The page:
Civil Society Organizations (CSOs) in Oyo State, have reaffirmed their support for the Economic and Financial Crimes Commission (EFCC), in the task of fighting economic and financial crimes and other acts of corruption
According to the Head, Media & Publicity of EFCC, Dele Oyewale, in a statement, the affirmation was made in Ibadan, Oyo State on Thursday, October 26, 2023, at the “EFCC/CSOs Engagement” programme held in the State.
Executive Chairman of EFCC, Ola Olukoyede, lauded the strategic roles CSOs are playing in the fight against corruption, stating that engagement with them was to share ideas on how to deepen the fight against corruption.
The EFCC boss, who spoke through the Ibadan Zonal Commander, Assistant Commander of the EFCC, ACE1 Halima Mustapha Rufa’u, expressed appreciation to the CSOs for reviews of the Commission’s works so as to enhance its performance.
“You are one of the most critical allies of the EFCC. Our partnership has been progressive and is still evolving. We greatly value your critical reviews as they have ensured that we remain faithful to the Nigerian people in the discharge of our mandate,” he said.
He further urged them to continue to align themselves with the progressive aspirations of Nigerians for corruption to be reduced to the barest minimum if not completely eliminated.
In her Speech, Deputy Director, Creative Communications, DCE Nwayinma Okeano, challenged CSOs to correct people’s misconceptions about EFCC’s anti-corruption activities in their various communities.
“Reorient the public about what we do. Let me say clearly that no crime is too big or too small. The same way we are arresting politicians is also the same way we are arresting internet fraudsters.”
She reassured them that the EFCC is open to the public, urging them to always send complaints and petitions using various communication channels.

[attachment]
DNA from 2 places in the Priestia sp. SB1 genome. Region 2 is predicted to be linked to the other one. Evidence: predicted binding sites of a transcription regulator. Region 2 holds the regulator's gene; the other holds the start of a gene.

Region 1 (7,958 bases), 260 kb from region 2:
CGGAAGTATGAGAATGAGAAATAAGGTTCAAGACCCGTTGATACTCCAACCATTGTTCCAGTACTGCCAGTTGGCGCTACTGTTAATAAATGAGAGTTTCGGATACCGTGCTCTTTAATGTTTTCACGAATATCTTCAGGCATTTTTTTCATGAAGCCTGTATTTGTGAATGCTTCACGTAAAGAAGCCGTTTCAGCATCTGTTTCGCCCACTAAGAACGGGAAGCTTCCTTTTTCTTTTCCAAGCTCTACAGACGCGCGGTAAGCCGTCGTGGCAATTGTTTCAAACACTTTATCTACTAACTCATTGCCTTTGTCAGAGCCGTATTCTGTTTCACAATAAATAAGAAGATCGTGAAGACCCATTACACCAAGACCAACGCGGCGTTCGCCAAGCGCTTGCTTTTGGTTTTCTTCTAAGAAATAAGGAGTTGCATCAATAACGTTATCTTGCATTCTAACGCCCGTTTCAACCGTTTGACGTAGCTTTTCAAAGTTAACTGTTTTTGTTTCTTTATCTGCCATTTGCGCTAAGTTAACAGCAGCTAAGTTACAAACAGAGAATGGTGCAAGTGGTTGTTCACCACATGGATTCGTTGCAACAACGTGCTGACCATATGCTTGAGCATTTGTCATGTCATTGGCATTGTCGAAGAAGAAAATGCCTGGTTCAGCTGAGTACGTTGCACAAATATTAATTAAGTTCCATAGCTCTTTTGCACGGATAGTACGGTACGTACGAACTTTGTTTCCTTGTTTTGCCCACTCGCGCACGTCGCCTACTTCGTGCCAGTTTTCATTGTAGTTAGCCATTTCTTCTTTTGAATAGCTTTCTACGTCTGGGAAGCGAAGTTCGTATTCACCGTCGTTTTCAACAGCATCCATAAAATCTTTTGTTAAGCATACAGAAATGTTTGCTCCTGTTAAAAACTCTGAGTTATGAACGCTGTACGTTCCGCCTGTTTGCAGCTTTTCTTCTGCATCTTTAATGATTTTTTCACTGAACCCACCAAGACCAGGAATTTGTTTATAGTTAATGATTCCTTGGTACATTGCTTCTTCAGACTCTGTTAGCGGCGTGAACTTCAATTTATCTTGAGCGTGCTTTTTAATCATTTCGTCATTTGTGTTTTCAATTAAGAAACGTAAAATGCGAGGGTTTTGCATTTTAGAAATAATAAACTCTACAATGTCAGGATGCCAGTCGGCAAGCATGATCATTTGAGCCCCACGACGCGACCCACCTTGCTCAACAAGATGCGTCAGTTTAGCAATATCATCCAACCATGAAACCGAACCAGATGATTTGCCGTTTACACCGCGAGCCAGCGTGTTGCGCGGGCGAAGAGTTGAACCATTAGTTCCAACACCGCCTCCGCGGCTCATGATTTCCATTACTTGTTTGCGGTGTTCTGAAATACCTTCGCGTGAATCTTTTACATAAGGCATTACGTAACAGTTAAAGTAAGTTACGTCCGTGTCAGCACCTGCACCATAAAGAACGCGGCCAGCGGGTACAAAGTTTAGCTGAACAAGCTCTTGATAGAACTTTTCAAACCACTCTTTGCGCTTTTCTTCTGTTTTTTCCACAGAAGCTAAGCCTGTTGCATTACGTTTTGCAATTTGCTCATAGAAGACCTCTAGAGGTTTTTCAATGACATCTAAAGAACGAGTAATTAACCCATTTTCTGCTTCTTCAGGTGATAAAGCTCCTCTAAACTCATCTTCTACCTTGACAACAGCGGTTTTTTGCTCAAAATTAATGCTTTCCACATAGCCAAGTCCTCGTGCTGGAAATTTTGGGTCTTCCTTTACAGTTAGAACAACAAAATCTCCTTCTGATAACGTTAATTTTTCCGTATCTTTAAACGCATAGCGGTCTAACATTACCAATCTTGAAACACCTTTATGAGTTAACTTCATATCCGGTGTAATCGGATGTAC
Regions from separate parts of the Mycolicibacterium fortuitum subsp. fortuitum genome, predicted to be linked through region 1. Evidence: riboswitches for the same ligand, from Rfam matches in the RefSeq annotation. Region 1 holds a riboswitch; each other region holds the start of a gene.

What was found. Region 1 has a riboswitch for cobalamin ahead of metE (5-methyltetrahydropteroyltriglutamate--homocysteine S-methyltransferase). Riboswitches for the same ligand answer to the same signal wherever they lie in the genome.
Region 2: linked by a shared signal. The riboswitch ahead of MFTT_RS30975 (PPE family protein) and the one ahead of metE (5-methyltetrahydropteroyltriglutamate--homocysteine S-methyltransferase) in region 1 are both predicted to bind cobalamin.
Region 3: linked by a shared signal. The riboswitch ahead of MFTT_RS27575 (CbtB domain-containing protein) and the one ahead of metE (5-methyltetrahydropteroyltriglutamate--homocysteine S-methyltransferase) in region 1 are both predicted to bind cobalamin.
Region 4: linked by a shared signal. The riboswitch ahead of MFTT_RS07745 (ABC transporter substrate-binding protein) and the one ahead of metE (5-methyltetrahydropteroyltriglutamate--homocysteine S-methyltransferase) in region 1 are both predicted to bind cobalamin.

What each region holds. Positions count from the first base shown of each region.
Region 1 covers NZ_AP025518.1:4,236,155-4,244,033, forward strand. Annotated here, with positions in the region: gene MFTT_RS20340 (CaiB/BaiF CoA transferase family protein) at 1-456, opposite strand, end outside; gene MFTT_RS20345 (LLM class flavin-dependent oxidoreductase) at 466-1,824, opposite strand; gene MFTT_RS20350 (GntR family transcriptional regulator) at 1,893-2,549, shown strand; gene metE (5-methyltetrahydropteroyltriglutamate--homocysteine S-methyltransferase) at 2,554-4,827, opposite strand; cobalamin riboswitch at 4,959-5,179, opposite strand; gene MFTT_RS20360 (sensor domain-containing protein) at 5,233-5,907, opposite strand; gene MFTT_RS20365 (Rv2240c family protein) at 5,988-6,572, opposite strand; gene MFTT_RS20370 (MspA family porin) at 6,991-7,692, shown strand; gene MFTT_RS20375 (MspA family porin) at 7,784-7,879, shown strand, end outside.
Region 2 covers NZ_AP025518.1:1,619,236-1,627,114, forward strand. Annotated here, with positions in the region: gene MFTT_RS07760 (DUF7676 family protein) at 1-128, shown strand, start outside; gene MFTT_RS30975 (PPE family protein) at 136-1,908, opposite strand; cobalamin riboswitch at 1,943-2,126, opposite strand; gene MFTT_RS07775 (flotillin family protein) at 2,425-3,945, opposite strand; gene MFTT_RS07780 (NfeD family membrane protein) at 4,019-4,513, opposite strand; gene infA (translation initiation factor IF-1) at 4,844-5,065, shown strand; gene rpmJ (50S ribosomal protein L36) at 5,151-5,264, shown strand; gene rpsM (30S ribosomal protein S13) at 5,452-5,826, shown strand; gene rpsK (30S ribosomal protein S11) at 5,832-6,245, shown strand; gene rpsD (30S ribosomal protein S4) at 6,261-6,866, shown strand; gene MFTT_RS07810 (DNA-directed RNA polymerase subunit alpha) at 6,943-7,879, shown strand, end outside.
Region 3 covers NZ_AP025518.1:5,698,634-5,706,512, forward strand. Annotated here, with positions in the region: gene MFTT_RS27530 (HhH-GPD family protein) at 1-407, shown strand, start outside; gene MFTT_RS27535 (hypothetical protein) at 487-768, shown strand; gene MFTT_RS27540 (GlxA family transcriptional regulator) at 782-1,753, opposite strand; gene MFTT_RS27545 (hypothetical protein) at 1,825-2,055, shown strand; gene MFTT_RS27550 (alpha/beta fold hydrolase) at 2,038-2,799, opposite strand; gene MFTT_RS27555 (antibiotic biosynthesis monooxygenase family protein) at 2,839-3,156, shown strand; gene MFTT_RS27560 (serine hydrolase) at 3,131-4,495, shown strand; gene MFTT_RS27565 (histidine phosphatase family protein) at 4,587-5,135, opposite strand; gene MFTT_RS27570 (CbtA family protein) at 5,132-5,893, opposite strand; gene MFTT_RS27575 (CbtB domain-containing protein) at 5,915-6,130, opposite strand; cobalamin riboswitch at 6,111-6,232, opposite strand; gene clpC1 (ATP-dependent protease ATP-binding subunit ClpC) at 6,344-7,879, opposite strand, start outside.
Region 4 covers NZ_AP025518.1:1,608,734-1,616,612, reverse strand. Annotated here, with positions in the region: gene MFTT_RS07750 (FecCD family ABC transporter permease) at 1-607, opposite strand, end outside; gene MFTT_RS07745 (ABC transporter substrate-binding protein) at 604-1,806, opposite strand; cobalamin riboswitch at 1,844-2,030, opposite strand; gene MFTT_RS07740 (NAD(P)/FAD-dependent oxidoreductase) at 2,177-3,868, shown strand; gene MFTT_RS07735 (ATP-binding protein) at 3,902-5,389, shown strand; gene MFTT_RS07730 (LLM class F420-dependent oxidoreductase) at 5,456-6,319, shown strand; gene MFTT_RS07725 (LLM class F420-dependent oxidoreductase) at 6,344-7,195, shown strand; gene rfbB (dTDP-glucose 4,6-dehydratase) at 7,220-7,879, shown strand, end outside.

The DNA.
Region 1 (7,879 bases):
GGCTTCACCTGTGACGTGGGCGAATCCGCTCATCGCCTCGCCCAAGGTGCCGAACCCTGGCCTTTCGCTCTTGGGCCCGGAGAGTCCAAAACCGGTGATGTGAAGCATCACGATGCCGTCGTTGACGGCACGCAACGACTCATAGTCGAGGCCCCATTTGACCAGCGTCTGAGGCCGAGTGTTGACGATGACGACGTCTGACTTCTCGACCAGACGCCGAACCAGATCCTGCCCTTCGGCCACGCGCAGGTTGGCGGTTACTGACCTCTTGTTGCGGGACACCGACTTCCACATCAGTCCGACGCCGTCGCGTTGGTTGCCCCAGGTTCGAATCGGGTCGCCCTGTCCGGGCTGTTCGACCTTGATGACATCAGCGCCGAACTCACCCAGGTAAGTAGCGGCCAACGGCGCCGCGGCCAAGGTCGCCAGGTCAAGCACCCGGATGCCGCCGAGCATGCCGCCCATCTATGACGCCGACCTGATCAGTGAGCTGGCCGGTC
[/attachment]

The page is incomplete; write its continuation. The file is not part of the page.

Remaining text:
The CSOs, on their part, came up with suggestions in areas they think the EFCC can explore.
Dr. Rosemary Odigbo, one of the arrowheads of the group, stressed that the fight against corruption should not be left to the EFCC alone, pointing out that all citizens and stakeholders have roles to play through strategic partnerships. She enjoined the Commission to explore other areas in sending the anti-corruption message, such as entertainment, social media, partnering with telecommunication organizations, frequent town hall meetings, and creating and sustaining advocacy groups, among others.
Discussions also centred on how to incorporate corruption studies into school curricula across the country.
“As parents, it is our duty to start this fight from home when our children are young, encourage them to learn handwork to earn a living, because unemployment is one of the reasons why a lot of our youths are into crimes.
“We also want EFCC to go after musicians and celebrities promoting yahoo practices in their songs and lifestyle. We want the Commission to work more with the Nigeria Broadcasting Commission (NBC), and the National Film and Video Censor Board for the regulation of contents that are not edifying the public.”
At the end of the interaction, a Communiqué to help strengthen the working relationship between the EFCC and CSOs in the Ibadan Zonal Command was issued.